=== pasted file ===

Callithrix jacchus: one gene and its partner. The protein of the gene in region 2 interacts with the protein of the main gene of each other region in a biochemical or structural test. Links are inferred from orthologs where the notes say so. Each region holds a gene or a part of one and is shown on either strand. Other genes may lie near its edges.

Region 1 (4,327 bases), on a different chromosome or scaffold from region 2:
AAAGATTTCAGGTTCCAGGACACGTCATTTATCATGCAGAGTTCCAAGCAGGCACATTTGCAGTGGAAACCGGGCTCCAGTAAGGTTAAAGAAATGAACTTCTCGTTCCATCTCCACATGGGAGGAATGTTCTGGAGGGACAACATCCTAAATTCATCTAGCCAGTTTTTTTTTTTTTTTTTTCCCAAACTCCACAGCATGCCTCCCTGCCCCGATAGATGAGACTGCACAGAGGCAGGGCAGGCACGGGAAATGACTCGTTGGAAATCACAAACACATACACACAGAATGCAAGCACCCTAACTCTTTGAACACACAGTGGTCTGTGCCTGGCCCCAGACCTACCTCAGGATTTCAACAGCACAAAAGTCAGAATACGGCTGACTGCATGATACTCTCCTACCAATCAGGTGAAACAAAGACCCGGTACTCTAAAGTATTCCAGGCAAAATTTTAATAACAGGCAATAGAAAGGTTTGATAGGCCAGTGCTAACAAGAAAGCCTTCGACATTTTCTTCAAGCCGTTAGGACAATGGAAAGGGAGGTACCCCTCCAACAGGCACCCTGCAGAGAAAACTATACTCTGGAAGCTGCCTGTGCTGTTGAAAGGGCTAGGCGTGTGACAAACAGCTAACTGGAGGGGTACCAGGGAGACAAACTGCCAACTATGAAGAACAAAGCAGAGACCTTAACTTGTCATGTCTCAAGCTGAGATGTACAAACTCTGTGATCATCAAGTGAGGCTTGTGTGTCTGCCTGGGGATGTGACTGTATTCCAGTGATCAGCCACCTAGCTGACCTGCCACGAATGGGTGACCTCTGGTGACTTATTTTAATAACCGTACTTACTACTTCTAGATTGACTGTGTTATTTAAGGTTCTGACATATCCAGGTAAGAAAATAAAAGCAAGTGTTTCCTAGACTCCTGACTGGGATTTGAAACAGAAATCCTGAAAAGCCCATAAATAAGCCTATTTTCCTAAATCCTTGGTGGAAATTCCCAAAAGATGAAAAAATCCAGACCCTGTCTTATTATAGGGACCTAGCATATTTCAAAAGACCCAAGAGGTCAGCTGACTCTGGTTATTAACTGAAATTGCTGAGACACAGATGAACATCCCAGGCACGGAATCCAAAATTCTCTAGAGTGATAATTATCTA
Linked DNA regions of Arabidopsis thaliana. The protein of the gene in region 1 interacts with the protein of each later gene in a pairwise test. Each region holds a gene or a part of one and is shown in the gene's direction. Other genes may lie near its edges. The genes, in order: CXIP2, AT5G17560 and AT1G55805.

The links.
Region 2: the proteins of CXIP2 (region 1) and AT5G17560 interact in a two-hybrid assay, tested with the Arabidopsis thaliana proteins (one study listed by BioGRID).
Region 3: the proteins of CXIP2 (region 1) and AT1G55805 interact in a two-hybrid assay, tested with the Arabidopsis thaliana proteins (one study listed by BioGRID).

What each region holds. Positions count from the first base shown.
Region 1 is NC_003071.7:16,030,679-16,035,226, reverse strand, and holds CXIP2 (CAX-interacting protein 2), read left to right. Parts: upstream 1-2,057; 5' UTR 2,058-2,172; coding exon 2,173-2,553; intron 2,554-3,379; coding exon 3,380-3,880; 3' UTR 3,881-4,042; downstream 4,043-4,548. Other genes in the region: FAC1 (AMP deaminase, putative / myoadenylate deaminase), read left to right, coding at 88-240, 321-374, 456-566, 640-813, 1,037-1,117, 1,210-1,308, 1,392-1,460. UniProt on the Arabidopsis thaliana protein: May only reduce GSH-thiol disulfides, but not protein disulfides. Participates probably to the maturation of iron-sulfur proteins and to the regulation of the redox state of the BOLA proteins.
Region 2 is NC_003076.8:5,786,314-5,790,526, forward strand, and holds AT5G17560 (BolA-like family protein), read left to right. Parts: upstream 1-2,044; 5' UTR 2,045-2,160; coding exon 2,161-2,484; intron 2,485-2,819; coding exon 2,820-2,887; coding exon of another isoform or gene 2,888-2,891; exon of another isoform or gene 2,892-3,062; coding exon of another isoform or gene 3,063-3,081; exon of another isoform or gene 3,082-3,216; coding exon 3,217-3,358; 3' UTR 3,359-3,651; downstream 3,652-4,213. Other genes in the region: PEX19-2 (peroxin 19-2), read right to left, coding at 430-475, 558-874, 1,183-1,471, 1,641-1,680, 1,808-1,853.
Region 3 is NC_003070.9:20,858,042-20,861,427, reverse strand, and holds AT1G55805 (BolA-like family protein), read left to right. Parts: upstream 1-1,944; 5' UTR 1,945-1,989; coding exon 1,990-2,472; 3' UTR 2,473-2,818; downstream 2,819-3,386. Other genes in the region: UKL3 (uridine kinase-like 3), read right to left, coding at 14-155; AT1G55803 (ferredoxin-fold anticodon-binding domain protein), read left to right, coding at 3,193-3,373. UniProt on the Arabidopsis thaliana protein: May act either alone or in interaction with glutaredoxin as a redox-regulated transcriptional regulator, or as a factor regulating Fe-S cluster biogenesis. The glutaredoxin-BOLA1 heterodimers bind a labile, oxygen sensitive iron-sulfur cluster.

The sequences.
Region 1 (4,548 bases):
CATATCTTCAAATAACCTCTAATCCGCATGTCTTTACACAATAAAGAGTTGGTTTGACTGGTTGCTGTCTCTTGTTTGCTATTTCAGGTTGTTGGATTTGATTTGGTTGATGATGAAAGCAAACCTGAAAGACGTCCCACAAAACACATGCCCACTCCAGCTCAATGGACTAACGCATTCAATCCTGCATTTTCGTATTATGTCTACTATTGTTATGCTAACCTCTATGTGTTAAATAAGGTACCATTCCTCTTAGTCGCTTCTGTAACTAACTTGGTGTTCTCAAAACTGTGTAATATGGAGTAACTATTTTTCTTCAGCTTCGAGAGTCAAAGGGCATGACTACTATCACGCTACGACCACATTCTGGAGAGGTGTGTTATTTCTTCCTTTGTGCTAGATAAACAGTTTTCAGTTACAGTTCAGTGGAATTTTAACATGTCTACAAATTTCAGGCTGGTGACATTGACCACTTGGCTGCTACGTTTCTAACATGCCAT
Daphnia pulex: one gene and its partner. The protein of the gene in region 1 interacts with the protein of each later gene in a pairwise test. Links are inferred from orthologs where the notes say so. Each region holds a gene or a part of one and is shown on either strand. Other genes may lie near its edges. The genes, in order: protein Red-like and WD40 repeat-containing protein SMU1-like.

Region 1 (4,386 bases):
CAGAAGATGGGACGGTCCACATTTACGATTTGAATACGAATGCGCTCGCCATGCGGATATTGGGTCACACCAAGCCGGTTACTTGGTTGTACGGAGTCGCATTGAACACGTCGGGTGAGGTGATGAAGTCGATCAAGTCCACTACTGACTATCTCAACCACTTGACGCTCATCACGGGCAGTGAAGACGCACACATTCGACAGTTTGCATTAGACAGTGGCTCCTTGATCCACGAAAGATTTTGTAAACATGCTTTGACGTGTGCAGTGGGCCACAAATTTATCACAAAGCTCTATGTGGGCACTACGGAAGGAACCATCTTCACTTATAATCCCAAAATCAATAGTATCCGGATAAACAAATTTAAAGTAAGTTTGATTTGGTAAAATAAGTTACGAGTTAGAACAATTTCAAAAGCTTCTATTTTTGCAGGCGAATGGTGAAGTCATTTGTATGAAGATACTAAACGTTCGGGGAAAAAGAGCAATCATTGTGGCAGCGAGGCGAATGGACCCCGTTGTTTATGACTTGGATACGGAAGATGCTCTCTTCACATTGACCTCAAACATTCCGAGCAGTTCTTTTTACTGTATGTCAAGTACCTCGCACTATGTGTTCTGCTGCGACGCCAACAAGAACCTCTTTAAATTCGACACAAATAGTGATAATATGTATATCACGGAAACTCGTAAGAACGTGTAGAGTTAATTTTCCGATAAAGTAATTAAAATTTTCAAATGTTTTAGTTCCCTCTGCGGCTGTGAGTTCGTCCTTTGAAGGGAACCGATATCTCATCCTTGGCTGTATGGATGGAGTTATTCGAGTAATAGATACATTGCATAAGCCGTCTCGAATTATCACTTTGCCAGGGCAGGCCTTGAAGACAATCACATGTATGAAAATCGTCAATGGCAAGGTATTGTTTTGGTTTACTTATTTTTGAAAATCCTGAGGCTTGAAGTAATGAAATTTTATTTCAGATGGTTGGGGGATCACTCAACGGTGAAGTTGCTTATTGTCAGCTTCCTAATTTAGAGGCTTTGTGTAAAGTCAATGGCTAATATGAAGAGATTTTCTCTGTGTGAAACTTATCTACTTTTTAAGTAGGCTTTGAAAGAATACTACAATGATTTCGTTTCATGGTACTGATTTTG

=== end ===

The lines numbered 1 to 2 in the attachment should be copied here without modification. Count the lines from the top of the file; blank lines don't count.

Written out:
Callithrix jacchus: one gene and its partner. The protein of the gene in region 2 interacts with the protein of the main gene of each other region in a biochemical or structural test. Links are inferred from orthologs where the notes say so. Each region holds a gene or a part of one and is shown on either strand. Other genes may lie near its edges.

Region 1 (4,327 bases), on a different chromosome or scaffold from region 2: